Common Idiocy

Submitted by Dmitri Davydov on Tue, 2006-11-21 16:58.
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A long time ago, I learned a simple rule of life: When the crowd rushes off in a lather to the right… I take a serious look at going left instead.

You don’t have to be a student of history for very long before it becomes blaringly apparent that the “common wisdom” of any culture is usually just deadass wrong. There’s something slithery deep in our nature that makes us gullible whenever “everyone” starts believing something.

After the dust settles, it’s hard to see how anyone could have bought into whatever was thought of as a brilliant idea at the time. Enron was featured on every major finanical publication’s front cover as the “company of the future” just months before it collapsed. People went absolutely berzerk over really stupid (and completely unworkable) Web concepts while the Dot Com bubble stretched toward the inevitable pop.

And yes, while some people made a bundle during the recent real estate land-grab… I’m sure you know more than a few folks who are sitting on muliple mortgages equal to, gosh, more than they earn. On paper, they look like finanical geniuses. If only they can get someone to buy those overpriced spec properties, hopefully before the next mortgage payment arrives…

It’s the same mentality that fuels witch hunts. Something in our lizard brain wants to believe the worst about everything and everyone. For some folks, fear is the only thing that gets them up in the morning. Especially when “everyone” shares the same jitters.

The impending death of the daily newspaper is one example. Everyone — and that includes newspaper owners — believes the Web will kill off the entire concept. Soon. Maybe by September.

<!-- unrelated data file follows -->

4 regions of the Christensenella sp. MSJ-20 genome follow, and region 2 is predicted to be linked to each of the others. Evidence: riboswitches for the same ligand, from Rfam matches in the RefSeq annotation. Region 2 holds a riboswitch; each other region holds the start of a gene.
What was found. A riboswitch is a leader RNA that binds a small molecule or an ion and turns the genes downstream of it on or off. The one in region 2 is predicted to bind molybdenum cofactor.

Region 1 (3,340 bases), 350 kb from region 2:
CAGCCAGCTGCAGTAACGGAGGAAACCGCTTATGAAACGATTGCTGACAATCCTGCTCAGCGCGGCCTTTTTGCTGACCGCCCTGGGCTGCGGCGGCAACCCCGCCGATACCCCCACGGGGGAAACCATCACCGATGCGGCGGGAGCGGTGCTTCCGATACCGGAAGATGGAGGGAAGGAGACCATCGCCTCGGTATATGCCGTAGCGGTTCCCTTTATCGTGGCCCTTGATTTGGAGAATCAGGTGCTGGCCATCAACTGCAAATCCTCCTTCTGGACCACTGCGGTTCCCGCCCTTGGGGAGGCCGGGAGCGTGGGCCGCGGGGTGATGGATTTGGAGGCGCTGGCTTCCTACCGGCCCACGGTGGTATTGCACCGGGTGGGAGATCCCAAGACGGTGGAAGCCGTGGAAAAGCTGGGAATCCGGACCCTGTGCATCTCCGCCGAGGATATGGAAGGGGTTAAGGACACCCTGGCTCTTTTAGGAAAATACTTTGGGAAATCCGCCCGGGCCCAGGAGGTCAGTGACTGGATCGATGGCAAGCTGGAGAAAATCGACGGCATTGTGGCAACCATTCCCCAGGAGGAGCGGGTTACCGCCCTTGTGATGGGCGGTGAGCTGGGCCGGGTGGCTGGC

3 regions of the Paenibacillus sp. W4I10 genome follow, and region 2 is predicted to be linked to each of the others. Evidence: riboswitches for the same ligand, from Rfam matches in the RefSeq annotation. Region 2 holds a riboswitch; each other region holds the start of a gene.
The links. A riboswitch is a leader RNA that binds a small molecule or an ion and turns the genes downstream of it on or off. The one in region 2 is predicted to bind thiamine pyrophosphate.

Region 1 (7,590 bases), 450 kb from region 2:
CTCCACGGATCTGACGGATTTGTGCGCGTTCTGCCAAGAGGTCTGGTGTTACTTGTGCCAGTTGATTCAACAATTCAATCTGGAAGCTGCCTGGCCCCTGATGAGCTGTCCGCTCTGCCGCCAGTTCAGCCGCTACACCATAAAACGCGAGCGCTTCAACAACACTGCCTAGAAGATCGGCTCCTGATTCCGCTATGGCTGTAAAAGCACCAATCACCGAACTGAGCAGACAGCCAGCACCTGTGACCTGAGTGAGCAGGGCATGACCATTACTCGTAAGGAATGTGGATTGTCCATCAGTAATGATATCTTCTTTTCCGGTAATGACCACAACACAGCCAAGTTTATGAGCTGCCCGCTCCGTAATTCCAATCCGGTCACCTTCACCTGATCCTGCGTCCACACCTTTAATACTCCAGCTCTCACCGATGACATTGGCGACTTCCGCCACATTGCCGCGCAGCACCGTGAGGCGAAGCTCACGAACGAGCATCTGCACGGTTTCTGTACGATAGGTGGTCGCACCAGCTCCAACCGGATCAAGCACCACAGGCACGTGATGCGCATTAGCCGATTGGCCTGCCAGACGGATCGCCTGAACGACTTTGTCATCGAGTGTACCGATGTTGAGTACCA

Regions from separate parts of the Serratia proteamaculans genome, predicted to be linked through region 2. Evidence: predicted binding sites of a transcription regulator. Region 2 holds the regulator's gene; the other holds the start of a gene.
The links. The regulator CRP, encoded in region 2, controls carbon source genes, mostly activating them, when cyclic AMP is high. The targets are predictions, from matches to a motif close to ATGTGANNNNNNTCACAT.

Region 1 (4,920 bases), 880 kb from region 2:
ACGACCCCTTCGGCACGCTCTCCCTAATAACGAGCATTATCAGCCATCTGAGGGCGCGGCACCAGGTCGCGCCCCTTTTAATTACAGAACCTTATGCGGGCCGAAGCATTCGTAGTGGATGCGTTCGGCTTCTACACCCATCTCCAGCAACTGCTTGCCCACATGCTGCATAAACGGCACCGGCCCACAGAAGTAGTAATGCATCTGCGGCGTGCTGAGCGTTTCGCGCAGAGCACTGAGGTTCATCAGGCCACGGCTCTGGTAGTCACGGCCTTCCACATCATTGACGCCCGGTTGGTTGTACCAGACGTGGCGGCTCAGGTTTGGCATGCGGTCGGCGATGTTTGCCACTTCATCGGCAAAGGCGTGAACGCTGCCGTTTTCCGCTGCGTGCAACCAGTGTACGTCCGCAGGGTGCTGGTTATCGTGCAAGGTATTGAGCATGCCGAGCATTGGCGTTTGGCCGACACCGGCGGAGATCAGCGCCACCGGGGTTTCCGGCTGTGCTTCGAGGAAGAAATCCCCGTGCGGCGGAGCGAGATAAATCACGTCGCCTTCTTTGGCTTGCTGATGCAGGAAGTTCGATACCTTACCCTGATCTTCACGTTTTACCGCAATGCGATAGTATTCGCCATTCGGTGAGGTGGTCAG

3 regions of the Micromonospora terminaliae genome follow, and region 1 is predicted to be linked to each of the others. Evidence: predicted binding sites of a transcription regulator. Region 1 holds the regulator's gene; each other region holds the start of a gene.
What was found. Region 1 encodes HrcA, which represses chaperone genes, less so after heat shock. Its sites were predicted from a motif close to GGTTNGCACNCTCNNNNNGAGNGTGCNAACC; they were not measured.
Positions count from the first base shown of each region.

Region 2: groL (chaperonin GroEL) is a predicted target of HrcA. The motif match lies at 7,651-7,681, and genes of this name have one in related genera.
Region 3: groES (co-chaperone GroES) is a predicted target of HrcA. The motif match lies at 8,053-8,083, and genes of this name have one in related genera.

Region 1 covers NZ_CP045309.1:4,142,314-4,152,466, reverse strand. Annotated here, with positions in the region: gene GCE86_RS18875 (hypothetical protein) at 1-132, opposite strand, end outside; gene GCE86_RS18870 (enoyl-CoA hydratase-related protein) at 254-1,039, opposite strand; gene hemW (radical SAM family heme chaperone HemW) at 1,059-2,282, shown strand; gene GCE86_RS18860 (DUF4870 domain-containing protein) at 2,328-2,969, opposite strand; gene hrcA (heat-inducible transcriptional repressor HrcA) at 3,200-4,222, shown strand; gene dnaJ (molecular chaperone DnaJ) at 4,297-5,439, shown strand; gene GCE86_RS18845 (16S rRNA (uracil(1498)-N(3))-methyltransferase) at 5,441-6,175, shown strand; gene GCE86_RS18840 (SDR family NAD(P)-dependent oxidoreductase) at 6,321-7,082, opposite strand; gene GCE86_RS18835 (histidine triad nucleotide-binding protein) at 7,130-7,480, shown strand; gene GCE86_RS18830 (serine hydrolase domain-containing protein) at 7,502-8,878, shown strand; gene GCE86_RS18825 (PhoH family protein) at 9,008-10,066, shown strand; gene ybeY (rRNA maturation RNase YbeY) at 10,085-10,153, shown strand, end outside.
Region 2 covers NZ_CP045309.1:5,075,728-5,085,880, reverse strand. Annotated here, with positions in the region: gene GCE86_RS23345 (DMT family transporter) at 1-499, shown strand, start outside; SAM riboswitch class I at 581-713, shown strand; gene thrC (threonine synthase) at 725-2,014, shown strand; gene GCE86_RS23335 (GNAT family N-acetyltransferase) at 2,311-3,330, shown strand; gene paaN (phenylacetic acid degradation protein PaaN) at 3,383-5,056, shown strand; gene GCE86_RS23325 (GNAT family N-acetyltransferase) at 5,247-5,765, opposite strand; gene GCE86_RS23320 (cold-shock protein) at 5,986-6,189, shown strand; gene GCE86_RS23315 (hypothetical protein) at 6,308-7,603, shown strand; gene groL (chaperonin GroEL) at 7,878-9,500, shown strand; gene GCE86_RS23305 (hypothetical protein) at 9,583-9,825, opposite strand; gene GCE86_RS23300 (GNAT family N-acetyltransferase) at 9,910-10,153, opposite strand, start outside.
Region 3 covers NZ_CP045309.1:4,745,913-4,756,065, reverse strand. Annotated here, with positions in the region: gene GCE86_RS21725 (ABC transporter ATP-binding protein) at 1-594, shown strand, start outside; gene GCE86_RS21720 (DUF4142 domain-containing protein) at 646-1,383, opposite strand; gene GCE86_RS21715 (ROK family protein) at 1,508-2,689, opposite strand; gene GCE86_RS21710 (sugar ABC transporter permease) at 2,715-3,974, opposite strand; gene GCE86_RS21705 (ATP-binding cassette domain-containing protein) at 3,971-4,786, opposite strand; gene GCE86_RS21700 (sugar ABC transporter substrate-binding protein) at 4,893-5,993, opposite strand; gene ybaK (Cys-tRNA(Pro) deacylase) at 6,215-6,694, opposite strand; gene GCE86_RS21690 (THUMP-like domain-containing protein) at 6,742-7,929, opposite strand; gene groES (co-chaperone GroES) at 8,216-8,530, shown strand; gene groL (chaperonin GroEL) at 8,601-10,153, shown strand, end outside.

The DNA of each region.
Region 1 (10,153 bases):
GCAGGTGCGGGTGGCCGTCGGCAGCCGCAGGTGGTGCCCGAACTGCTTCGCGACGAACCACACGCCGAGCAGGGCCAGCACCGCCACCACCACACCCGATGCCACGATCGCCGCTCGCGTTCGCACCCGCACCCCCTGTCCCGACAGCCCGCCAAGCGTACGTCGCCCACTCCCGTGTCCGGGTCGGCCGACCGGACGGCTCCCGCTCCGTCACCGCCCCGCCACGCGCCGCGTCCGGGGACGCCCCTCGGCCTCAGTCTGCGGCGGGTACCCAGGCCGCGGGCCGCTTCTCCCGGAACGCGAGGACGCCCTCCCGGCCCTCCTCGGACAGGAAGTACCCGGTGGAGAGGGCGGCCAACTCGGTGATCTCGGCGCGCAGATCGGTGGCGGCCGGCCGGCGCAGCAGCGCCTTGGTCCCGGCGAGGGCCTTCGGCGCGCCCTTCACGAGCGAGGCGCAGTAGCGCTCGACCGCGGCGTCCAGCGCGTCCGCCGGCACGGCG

And yet, if you examine the actual numbers, nothing of the sort is about to happen. While almost no town has two newpapers anymore, every town still has one. And while the evening edition has pretty much vanished, subscriptions to morning editions have actually increased a bit. (Add online readership, and the numbers start to look staggering.)

More important… the actual business of running a newpaper remains mega-profitable. It’s just not profitable in a way that excites Wall Street. Traders hate slow, plodding, unsexy cash cows.

There’s a great post by James Surowiecki in the New Yorker last week about this. Newspapers will mutate, and probably stop trying to compete with the Web for reporting the latest national and international news… but will continue to be the primary source of LOCAL news. And, of course, still the first-choice for classified ads.

I mention this, because I just got back from yet another seminar, where otherwise smart people in the audience occasionally questioned the wisdom of using direct mail “anymore” to sell anything.

You know… because “no one reads mail” these days.

The fact is… I almost hesitate to show new clients how to use direct mail now. Not because it doesn’t work anymore, though.

Naw. Because it works so WELL.

And it’s kinda nice that the volume of competing junk mail has started to decline. The less number of marketers who get hip to the power of good (not bad) direct mail… the better it is for those of us who know the truth.

I love the Web, and I’ve made a ton of money using it. There’s more to be made, and I’m thoroughly enjoying going deeper and deeper into the wonderful world of nurturing and/or pillaging house lists through email.

But there will always be certain advantages to mail you can open and hold in your hands. No matter how “virtual” your world gets, the “real” world of senses and tangible materials will never go away.

Right now, the crowd is rushing off in crazy directions, like lemmings hunting for a cliff.

And I’m sort of enjoying the relative tranquility of strolling in the opposite direction.

Something to consider as you make your marketing plans for the coming days of turmoil and excitement.

Stay frosty.

John Carlton,

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